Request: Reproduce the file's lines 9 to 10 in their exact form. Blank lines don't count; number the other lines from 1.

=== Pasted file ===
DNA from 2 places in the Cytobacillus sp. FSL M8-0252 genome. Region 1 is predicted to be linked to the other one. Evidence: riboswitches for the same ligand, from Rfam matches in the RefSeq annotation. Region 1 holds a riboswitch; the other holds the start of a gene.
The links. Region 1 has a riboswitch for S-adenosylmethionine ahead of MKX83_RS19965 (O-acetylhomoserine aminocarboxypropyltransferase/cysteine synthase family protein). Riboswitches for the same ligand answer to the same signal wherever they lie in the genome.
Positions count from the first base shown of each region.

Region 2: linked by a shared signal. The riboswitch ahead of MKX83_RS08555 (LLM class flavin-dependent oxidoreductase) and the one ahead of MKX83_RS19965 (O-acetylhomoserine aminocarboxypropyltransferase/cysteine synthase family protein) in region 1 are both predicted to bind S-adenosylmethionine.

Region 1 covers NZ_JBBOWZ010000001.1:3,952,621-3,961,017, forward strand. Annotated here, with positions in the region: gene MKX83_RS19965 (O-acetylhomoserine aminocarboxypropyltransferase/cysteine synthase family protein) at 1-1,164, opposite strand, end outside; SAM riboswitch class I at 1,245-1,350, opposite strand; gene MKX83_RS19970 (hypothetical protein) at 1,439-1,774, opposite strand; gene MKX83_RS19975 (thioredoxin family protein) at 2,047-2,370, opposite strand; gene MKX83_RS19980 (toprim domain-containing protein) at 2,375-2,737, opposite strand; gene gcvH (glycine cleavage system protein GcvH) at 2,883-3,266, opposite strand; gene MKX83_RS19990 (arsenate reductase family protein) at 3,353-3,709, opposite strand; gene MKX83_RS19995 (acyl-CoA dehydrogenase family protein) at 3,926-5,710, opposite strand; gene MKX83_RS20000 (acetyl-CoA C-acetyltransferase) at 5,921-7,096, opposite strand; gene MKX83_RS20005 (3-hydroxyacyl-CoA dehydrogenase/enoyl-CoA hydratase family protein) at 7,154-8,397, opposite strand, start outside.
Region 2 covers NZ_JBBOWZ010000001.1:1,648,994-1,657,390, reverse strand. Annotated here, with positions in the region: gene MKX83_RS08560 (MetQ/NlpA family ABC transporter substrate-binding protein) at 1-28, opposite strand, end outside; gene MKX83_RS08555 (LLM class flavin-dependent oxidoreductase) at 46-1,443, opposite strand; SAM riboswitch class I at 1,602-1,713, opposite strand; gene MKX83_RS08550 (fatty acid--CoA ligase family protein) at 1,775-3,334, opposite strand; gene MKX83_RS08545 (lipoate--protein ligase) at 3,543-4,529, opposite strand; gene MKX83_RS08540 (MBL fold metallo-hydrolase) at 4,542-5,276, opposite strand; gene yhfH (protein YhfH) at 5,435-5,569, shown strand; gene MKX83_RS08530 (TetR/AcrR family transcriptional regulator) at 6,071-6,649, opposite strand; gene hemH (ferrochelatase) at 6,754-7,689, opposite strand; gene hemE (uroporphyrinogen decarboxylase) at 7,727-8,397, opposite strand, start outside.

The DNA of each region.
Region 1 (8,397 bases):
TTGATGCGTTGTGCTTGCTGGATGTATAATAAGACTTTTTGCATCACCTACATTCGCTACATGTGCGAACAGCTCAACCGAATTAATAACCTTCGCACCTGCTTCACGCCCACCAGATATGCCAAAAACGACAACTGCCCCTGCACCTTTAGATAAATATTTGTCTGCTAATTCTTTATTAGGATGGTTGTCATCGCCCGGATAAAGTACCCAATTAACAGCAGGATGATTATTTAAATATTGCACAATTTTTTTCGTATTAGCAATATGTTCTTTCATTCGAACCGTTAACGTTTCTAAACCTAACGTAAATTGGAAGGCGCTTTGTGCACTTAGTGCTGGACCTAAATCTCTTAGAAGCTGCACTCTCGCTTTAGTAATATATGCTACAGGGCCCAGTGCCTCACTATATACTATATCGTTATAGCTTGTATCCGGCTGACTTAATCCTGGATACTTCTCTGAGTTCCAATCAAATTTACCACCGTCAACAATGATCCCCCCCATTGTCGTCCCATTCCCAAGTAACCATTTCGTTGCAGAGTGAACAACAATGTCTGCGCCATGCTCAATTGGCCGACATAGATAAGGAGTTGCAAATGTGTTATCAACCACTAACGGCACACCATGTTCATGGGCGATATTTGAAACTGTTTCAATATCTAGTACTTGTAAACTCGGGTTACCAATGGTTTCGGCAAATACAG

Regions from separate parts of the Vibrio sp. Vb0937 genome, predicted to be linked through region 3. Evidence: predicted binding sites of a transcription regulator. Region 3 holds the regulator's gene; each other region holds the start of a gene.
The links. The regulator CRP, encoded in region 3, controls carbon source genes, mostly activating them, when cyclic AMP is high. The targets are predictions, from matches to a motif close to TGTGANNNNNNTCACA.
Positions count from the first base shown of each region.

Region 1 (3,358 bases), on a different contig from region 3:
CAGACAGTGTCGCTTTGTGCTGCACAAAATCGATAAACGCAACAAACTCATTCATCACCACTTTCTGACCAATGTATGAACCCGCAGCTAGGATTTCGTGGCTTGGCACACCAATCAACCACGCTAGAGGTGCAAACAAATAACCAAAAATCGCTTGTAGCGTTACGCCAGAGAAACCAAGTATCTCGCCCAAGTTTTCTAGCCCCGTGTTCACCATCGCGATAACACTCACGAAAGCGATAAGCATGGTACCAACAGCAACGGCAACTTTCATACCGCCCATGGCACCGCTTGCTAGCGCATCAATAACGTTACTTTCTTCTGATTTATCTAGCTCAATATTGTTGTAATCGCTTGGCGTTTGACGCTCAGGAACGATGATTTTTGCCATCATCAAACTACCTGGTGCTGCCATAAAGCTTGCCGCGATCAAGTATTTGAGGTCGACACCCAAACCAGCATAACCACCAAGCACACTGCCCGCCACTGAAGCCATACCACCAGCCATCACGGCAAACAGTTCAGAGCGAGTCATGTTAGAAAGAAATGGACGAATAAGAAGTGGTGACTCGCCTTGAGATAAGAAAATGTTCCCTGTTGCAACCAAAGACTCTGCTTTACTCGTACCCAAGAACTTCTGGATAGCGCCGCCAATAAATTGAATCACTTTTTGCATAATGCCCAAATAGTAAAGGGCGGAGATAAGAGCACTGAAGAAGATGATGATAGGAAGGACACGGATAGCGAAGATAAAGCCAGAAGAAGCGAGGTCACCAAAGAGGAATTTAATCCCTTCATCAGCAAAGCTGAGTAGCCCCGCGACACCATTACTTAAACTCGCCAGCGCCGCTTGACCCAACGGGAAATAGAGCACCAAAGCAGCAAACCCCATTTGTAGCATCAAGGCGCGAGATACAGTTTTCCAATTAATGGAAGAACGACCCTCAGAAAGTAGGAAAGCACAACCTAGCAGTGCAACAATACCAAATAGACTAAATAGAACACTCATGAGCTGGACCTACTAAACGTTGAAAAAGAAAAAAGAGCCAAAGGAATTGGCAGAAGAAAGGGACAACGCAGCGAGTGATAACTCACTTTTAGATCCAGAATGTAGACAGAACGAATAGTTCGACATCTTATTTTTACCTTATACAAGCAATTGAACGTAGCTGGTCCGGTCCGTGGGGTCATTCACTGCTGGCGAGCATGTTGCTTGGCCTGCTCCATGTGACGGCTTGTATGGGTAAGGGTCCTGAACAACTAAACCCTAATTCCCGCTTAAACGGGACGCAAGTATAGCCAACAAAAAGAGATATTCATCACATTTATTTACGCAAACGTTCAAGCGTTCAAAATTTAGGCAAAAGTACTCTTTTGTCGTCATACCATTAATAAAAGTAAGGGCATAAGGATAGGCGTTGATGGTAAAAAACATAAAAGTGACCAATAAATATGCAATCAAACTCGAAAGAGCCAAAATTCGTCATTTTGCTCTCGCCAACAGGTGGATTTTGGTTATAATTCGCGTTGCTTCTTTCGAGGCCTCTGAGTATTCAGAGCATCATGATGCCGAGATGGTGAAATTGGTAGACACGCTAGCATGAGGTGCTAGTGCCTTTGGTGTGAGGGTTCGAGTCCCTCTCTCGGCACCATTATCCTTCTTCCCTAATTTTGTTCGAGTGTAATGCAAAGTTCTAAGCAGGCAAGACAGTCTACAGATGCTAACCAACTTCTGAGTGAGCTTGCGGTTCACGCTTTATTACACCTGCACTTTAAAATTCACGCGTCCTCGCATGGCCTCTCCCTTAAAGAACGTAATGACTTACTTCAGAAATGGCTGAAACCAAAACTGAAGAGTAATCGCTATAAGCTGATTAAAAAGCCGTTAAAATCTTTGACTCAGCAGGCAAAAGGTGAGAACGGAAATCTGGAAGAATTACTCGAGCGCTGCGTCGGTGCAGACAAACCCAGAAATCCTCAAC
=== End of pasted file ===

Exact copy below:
TTGATGCGTTGTGCTTGCTGGATGTATAATAAGACTTTTTGCATCACCTACATTCGCTACATGTGCGAACAGCTCAACCGAATTAATAACCTTCGCACCTGCTTCACGCCCACCAGATATGCCAAAAACGACAACTGCCCCTGCACCTTTAGATAAATATTTGTCTGCTAATTCTTTATTAGGATGGTTGTCATCGCCCGGATAAAGTACCCAATTAACAGCAGGATGATTATTTAAATATTGCACAATTTTTTTCGTATTAGCAATATGTTCTTTCATTCGAACCGTTAACGTTTCTAAACCTAACGTAAATTGGAAGGCGCTTTGTGCACTTAGTGCTGGACCTAAATCTCTTAGAAGCTGCACTCTCGCTTTAGTAATATATGCTACAGGGCCCAGTGCCTCACTATATACTATATCGTTATAGCTTGTATCCGGCTGACTTAATCCTGGATACTTCTCTGAGTTCCAATCAAATTTACCACCGTCAACAATGATCCCCCCCATTGTCGTCCCATTCCCAAGTAACCATTTCGTTGCAGAGTGAACAACAATGTCTGCGCCATGCTCAATTGGCCGACATAGATAAGGAGTTGCAAATGTGTTATCAACCACTAACGGCACACCATGTTCATGGGCGATATTTGAAACTGTTTCAATATCTAGTACTTGTAAACTCGGGTTACCAATGGTTTCGGCAAATACAG

Regions from separate parts of the Vibrio sp. Vb0937 genome, predicted to be linked through region 3. Evidence: predicted binding sites of a transcription regulator. Region 3 holds the regulator's gene; each other region holds the start of a gene.